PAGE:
Keith and I have both entered a power coding phase to follow the recent brainstorming/design phase, so there are a few metric tons of changes coming in the next week or so.  This is the first batch of them, but there will be more batches as we can break it up.  Given the scope of the changes, this means that the game is going to be in a moderate state of disarray for a week or so, in terms of general balance and such.  We’re doing our best to keep things as clean as possible, but the difficulty in particular might swing up and down some substantially during this time.  The end result is going to be pretty darn cool by the end of next week, though.

More to come soon.  Enjoy!

This is a standard update that you can download through the
in-game updater itself, if you already have 0.500 or later. When you
launch the game, you’ll see the notice of the update having been found
if you’re connected to the Internet at the time. If you don’t have 0.500 or later, you can download that here.

AVWW: Multiplayer Public Alpha, Brainstorming Subforum, And IOTY 2011

Arcen Games is pleased to pass along new information regarding our procedurally-generated, post-apocalyptic 2D sidescrolling action/adventure title A Valley Without Wind.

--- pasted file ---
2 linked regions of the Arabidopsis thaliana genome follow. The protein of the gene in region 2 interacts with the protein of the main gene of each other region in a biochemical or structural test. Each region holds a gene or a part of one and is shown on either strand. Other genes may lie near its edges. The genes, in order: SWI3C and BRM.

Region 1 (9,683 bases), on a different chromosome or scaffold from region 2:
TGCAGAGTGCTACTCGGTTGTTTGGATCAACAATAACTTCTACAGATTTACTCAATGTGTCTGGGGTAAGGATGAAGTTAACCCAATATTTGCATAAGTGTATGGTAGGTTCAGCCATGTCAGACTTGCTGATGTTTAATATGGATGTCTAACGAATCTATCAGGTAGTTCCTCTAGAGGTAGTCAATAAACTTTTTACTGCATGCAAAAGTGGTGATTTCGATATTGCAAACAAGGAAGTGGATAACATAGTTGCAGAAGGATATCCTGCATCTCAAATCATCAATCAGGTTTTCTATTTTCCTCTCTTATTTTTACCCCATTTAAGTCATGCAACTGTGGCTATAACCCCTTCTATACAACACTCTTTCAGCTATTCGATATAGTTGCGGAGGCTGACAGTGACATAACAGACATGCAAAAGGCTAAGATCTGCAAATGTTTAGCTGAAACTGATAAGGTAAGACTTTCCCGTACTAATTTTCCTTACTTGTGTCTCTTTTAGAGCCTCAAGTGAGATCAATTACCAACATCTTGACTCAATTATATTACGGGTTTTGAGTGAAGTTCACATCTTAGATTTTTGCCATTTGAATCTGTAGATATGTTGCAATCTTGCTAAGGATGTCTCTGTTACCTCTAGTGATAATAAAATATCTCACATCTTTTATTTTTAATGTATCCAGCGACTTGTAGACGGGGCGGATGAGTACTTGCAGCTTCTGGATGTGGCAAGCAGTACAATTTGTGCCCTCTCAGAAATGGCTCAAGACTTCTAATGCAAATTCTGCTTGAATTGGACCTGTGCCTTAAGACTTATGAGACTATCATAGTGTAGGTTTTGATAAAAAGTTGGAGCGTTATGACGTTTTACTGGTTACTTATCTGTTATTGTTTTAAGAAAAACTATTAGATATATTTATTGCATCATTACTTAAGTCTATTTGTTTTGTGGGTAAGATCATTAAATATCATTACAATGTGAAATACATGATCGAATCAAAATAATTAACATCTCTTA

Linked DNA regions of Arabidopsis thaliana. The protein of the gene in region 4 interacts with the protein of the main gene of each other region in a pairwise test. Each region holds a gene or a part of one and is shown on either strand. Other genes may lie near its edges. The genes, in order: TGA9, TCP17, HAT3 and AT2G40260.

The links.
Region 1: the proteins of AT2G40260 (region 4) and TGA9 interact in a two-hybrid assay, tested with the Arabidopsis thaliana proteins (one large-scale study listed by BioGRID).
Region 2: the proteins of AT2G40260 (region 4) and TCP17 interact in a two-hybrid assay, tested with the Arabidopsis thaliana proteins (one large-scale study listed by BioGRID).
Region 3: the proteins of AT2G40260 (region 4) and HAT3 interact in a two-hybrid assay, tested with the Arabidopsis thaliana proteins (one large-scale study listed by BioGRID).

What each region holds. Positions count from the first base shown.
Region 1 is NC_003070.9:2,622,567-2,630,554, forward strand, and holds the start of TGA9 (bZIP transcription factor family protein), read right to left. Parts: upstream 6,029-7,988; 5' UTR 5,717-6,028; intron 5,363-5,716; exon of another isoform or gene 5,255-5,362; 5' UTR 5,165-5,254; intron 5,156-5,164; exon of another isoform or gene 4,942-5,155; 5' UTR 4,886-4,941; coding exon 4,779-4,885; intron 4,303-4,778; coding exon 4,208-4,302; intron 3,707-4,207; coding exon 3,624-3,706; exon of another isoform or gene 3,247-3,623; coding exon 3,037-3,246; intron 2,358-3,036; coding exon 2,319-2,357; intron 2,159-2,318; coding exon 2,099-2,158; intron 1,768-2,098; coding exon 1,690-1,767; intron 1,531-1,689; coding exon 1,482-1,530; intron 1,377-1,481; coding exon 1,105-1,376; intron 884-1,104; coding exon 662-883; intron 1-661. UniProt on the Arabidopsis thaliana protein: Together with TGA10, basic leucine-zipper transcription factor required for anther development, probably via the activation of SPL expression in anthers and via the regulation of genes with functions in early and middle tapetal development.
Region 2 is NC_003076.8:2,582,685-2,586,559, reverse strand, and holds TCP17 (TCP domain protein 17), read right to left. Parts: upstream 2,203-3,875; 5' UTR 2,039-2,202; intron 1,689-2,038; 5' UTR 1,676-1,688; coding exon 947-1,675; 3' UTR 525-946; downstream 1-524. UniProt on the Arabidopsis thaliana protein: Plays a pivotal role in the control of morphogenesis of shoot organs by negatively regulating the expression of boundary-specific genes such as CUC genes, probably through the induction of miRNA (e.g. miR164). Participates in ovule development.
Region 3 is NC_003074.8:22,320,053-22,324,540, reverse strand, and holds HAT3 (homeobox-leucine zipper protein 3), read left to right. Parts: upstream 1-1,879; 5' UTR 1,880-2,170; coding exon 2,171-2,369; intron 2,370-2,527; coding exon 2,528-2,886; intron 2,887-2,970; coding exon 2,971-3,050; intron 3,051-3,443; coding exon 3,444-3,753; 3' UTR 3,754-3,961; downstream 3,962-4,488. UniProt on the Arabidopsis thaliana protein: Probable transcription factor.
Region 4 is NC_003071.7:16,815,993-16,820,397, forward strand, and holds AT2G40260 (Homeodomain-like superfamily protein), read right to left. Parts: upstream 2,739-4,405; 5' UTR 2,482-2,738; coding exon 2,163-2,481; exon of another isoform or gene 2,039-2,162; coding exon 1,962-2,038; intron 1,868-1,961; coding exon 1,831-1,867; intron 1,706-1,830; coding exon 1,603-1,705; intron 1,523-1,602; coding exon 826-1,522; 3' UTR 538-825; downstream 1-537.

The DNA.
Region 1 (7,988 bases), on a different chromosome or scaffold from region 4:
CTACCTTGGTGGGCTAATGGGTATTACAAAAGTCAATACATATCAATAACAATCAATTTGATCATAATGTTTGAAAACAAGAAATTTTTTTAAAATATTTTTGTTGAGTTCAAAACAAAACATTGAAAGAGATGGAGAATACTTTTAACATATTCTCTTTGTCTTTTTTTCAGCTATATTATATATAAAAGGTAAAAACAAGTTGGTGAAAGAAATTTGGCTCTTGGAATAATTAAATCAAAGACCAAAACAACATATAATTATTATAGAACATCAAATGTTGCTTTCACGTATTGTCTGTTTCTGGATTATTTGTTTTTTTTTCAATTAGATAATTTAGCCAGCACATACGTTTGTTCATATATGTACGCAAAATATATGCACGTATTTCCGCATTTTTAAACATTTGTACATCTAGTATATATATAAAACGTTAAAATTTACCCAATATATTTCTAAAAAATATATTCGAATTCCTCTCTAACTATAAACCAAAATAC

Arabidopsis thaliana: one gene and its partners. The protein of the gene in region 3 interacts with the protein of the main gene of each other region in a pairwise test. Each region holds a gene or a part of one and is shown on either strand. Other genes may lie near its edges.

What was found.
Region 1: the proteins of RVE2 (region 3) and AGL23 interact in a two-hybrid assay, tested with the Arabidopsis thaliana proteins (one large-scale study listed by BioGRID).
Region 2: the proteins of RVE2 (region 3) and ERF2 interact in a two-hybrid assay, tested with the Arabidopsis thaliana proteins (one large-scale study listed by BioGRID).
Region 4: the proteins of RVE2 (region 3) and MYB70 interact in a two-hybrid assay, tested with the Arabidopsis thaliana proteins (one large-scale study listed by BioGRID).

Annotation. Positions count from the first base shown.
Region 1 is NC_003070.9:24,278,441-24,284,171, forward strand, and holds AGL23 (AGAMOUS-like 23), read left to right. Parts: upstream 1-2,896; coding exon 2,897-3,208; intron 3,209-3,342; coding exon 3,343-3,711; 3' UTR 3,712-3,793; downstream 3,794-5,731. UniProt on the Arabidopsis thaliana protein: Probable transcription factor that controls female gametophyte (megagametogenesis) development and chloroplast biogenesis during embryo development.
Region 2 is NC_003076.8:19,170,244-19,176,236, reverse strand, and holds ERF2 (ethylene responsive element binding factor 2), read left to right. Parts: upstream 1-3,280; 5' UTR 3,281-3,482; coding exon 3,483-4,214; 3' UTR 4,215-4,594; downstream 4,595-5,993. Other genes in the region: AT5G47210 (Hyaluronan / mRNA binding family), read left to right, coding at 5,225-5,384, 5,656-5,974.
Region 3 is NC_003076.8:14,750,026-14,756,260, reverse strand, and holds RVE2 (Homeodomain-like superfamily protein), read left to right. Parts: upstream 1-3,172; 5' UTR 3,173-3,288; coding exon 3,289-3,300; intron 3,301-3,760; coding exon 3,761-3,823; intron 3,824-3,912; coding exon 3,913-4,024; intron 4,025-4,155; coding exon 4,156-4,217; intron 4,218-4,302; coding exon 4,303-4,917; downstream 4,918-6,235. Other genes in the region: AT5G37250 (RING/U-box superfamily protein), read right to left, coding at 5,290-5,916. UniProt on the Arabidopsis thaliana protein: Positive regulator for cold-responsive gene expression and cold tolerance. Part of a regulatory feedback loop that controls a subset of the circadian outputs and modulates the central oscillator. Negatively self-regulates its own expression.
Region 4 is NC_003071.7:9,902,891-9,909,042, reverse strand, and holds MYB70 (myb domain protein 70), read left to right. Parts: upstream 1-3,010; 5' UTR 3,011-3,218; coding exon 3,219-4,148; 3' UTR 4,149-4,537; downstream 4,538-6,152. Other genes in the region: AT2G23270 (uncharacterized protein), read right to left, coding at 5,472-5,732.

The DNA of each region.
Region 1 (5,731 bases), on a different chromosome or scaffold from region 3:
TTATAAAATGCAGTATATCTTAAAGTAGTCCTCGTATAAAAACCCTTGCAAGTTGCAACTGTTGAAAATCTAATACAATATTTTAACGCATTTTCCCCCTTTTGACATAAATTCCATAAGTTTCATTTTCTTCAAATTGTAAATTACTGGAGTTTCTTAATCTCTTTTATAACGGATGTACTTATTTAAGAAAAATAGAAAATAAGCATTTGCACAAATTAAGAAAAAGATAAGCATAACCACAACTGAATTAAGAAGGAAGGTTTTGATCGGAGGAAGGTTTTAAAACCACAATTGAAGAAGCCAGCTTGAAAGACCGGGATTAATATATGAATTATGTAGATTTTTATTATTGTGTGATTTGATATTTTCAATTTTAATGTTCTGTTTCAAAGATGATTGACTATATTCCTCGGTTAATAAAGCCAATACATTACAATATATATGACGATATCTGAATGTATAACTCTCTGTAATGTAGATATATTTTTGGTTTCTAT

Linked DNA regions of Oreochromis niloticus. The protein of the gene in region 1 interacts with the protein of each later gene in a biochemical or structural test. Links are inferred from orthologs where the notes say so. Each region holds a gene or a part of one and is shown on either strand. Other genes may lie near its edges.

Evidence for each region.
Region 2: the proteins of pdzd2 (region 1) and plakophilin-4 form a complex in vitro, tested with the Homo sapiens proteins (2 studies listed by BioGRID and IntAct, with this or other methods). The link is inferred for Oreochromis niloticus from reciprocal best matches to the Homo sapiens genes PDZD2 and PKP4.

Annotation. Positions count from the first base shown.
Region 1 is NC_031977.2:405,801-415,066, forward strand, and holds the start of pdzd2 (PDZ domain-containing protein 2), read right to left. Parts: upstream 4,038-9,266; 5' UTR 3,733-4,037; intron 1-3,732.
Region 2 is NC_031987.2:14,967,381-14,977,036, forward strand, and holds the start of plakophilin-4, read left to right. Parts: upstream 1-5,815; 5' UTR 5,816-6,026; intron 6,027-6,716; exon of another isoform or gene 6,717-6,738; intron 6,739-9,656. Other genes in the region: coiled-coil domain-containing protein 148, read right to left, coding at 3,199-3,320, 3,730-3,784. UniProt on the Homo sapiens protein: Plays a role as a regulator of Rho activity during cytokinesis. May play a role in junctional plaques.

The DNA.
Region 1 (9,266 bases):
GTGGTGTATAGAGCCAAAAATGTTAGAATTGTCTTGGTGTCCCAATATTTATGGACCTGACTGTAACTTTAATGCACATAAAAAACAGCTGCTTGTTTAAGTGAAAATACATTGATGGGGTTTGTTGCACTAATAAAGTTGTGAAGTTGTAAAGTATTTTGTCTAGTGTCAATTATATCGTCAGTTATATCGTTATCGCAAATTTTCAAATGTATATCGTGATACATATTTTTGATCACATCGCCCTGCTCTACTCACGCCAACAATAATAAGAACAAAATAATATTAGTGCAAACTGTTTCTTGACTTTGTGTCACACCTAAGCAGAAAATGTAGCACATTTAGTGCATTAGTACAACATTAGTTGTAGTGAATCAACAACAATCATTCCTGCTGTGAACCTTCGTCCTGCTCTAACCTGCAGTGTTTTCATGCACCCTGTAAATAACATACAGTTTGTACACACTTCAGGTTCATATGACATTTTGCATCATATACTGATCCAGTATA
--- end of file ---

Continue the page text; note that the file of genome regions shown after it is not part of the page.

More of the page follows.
The game has reached yet another major milestone as the multiplayer component has entered alpha and for the first time is publicly available for testing. For those interested in opting into co-operative play in the same server/world with up to a few dozen other players (perhaps even more), head over to the AVWW multiplayer wiki and check out the FAQ section along with other related notes, specs, and such. Arcen CEO and head programmer Chris Park chats about what’s coming up for all the aforementioned as well in the latest post on his development blog.

We’re also excited to have the game participating in IndieDB’s Indie of the Year 2011 competition. To celebrate the constant support we and many other indies receive from the IndieDB community, we’ll be holding game giveaways that people can enter into via the comments section of an upcoming/aptly-titled news post on the site. The news post will go live sometime Thursday evening, and drawings will take place from then on throughout the weekend. Supporters, well-wishers, curious parties, etc. are encouraged to stop by, enter the giveaway drawing, and vote for AVWW if so inclined.